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The clotted gore. I, with what speed the while
(Gaza is not in plight to say us nay),
Will send for all my kindred, all my friends,
To fetch him hence, and solemnly attend
With silent obsequy, and funeral train,
Home to his father's house : there will I build him
A monument, and plant it round with shade
Of laurel ever green, and branching palm,
With all his trophies hung, and acts inrollid
In copious legend, or sweet lyrick song.
Thither shall all the valiant youth resort,
And from his memory inflame their breasts
To matchless valour, and adventures high :
The virgins also shall, on feastful days,
Visit his tomb with flowers ; only bewailing
His lot unfortunate in nuptial choice,
From whence captivity and loss of eyes.

Cho. All is best, though we oft doubt
What the unsearchable dispose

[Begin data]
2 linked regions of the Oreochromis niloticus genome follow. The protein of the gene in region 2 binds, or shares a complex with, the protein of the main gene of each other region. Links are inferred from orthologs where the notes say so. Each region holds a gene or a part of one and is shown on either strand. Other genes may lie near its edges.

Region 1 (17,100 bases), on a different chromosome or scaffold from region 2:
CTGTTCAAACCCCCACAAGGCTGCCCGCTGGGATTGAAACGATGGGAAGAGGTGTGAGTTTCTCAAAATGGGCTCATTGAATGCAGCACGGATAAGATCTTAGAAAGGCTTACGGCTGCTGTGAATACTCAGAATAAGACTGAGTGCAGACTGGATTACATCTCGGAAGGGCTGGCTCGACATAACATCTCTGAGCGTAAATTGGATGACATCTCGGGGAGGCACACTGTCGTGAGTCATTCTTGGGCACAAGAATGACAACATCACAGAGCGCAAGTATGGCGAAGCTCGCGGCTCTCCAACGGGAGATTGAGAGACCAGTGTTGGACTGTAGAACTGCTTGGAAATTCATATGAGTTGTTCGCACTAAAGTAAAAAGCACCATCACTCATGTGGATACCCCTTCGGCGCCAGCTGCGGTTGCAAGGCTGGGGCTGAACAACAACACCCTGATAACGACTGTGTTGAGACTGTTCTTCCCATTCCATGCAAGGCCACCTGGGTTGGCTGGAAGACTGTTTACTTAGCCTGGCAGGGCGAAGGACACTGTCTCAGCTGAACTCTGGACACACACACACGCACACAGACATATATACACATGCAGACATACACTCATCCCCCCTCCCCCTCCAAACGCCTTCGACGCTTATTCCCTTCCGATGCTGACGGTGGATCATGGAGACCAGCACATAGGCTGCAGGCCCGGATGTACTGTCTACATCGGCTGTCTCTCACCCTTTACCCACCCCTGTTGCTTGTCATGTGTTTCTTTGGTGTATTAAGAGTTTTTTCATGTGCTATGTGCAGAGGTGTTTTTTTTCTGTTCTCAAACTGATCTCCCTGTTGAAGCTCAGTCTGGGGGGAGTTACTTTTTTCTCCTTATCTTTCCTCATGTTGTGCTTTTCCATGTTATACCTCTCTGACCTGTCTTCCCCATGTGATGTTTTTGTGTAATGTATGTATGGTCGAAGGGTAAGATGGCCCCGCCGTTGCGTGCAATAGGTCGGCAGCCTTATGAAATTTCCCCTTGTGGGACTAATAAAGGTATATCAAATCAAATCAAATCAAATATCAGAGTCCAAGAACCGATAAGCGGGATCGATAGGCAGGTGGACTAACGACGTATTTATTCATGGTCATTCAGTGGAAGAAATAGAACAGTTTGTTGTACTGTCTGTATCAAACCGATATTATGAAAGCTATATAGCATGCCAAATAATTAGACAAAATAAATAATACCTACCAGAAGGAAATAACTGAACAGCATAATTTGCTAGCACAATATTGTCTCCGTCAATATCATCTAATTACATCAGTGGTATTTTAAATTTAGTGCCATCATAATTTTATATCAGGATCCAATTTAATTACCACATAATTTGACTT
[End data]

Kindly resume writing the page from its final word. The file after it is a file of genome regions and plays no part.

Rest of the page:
Of Highest Wisdom brings about,
And ever best found in the close.
Oft He seems to hide his face,
But unexpectedly returns,
And to his faithful champion hath in place
Bore witness gloriously; whence Gaza mourns,
And all that band them to resist
His uncontrollable intent:
His servants He, with new acquisti
Of true experience, from this great event
With peace and consolation hath dismist,
And calm of mind all passion spent.

1 Acquist :' acquisition.

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A Mask.







This poem, which received its first occasion of birth from yourself and others of your noble family, and much honour from your own person in the performance, now returns again to make a final dedication of itself to you. Although not openly acknowledged 3 by the author, yet it is a legitimate offepring, so lovely, and so much desired, that the often copying of it hath tired my pen to give my several friends satisfaction, and brought me to a necessity of producing it to the public view; and now to offer it up in all rightful devotion to those fair hopes, and rare endowments of your much promising youth, which give a full assurance, to all that know you, of a future excellence. Live, sweet Lord, to be the honour of your name, and receive this as your own, from the hands of him, who hath by many favours been long obliged to your most honoured parents, and as in this representation your attendant Thyrsis, so now in all real expression, Your faithful and most bumble Servant,